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San Francisco Sues Feds Over Compelled Closure of Laguna Honda Hospital

Last week, federal regulators agreed to pause the transfers after several patients died within days or weeks of being moved from the hospital and rehabilitation center but the deadline to shut down the hospital remains.

Speaking at the press conference, Renne urged CMS to “come to your senses.”

“How much longer are we going to keep this up before more deaths occur?” Renne said.

CMS terminated its payments to Laguna Honda in April after two patients had nonfatal overdoses at the facility in 2021, and inspectors with the California Department of Public Health declared it to be “in a state of substandard care.”

The federal agency, which pays for care for the majority of the nursing home’s 700 patients, also ordered the facility to start discharging or transferring its patients ahead of a mid-September mandated closure.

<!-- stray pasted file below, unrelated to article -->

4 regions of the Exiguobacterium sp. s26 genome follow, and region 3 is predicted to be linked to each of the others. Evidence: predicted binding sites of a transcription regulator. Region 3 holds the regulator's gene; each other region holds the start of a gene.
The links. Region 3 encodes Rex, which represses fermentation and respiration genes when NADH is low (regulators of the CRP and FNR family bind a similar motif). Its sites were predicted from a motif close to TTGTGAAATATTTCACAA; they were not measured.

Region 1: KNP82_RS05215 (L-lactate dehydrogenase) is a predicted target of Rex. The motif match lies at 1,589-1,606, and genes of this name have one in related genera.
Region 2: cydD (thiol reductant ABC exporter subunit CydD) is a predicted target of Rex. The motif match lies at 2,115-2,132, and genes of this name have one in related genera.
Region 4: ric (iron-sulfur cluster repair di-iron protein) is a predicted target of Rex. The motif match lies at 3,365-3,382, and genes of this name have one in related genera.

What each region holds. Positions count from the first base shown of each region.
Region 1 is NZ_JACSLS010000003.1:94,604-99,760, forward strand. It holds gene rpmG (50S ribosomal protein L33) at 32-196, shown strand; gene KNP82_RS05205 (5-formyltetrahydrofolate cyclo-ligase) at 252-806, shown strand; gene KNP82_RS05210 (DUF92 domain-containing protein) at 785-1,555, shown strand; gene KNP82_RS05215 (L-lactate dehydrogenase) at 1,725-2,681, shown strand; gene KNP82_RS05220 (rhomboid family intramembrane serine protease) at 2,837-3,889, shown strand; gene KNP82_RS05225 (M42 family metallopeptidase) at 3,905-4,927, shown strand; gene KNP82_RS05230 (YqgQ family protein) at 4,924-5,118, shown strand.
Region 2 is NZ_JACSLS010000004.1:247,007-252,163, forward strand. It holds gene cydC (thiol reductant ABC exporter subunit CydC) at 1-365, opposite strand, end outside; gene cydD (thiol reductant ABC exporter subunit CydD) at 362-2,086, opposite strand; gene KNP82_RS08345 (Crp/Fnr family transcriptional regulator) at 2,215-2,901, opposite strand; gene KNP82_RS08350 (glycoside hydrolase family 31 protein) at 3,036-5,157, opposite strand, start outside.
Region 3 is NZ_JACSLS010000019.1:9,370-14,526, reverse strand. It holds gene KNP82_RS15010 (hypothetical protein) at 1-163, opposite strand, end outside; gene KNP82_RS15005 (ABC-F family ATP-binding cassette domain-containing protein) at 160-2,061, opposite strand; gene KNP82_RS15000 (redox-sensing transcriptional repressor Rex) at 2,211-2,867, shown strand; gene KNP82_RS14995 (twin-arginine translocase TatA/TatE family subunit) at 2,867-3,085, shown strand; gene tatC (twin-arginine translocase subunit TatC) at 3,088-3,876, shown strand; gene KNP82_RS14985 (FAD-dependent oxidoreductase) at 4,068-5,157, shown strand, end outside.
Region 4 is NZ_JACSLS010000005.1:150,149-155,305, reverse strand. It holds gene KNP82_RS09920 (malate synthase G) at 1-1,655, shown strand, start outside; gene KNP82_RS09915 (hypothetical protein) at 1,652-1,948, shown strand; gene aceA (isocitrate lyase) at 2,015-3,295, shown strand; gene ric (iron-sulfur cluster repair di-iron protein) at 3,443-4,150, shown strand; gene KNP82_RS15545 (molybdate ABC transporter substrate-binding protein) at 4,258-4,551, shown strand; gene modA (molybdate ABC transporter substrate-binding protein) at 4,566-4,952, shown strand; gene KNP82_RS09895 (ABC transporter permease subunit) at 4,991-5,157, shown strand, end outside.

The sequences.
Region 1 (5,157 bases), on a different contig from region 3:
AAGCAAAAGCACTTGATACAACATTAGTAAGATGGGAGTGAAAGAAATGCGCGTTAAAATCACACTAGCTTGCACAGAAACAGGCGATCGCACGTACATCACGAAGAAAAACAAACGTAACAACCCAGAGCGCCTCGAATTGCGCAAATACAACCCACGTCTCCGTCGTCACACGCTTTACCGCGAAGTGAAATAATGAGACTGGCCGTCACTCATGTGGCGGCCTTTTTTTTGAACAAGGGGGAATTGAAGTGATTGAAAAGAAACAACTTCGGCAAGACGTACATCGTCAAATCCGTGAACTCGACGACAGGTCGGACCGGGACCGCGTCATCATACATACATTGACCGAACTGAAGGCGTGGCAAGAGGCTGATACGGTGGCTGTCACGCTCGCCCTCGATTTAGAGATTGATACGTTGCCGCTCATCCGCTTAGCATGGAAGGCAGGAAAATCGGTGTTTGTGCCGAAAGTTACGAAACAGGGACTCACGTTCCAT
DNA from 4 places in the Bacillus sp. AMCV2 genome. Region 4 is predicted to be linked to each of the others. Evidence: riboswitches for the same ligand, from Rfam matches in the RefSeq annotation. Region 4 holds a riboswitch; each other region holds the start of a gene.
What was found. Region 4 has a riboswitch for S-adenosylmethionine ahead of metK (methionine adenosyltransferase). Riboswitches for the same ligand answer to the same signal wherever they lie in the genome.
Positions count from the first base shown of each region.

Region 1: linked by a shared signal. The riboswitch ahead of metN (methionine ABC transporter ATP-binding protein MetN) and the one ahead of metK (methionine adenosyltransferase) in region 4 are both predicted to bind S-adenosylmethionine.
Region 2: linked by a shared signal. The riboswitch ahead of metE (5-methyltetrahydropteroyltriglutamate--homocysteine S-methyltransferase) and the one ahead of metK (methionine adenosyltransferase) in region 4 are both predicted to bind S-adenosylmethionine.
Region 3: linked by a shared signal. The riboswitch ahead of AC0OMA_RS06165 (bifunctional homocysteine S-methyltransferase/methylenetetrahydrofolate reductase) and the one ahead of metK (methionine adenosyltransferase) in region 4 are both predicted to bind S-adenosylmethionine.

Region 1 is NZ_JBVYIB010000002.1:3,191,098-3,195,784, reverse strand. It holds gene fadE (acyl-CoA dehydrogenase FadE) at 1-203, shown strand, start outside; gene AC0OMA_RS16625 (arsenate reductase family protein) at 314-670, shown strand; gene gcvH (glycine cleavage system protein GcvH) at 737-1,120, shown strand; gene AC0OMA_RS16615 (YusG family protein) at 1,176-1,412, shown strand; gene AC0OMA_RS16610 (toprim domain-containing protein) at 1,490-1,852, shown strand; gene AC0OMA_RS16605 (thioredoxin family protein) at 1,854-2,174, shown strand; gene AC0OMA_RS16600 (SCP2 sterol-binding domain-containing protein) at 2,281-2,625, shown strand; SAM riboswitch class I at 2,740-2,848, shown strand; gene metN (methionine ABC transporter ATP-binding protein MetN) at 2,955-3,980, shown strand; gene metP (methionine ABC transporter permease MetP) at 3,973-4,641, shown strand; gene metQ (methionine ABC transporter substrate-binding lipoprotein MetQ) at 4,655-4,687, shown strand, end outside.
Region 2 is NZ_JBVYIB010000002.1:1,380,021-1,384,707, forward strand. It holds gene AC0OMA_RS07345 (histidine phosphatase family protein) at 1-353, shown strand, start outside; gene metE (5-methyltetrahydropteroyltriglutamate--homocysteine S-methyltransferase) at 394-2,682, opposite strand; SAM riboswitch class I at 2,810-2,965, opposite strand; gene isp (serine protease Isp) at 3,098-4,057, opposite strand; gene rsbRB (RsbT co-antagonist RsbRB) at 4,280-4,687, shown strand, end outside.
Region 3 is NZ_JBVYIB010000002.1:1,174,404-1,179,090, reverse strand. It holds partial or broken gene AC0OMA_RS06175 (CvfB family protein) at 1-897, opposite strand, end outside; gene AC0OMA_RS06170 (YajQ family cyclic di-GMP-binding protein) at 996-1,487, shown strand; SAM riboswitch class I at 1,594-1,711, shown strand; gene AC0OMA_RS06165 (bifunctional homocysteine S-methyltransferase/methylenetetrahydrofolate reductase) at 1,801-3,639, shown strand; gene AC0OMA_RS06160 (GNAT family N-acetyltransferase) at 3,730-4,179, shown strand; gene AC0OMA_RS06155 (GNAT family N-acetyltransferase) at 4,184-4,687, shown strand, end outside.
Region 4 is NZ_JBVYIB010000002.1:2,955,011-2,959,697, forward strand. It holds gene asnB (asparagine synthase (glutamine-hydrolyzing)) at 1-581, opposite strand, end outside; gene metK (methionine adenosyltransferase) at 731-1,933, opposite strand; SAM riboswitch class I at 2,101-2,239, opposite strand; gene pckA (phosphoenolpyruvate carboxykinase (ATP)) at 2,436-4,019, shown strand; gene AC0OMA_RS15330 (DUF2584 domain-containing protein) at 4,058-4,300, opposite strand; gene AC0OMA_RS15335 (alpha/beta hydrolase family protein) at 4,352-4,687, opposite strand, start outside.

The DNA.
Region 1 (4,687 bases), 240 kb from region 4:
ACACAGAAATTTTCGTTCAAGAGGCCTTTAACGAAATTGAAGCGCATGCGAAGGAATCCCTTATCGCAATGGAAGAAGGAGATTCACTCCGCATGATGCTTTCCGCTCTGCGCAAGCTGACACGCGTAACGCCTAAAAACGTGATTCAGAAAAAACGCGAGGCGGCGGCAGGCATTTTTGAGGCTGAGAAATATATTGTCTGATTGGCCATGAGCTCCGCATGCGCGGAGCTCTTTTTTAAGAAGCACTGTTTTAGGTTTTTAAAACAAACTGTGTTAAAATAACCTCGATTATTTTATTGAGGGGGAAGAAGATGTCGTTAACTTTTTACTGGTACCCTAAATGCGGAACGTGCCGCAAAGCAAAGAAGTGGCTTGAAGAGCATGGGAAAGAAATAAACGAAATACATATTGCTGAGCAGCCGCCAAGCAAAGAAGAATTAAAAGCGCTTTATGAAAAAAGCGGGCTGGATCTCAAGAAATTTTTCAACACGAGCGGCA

Founded in 1866, the sprawling facility serves people who need long-term care but who can’t afford private nursing homes. Many of the patients have dementia, drug addiction and other complex medical needs.

City officials say patients and their families are the ones suffering the most because of the forced closure. Debra Bauer spoke Thursday about how the facility has helped her son, who has a traumatic brain injury, and has been a resident at the hospital for about 20 years.

“My son feels safe there, I don’t want that taken away from him,” she said. “I don’t want it taken away from him or any of the other residents that I see and we wave to in the hallways.”

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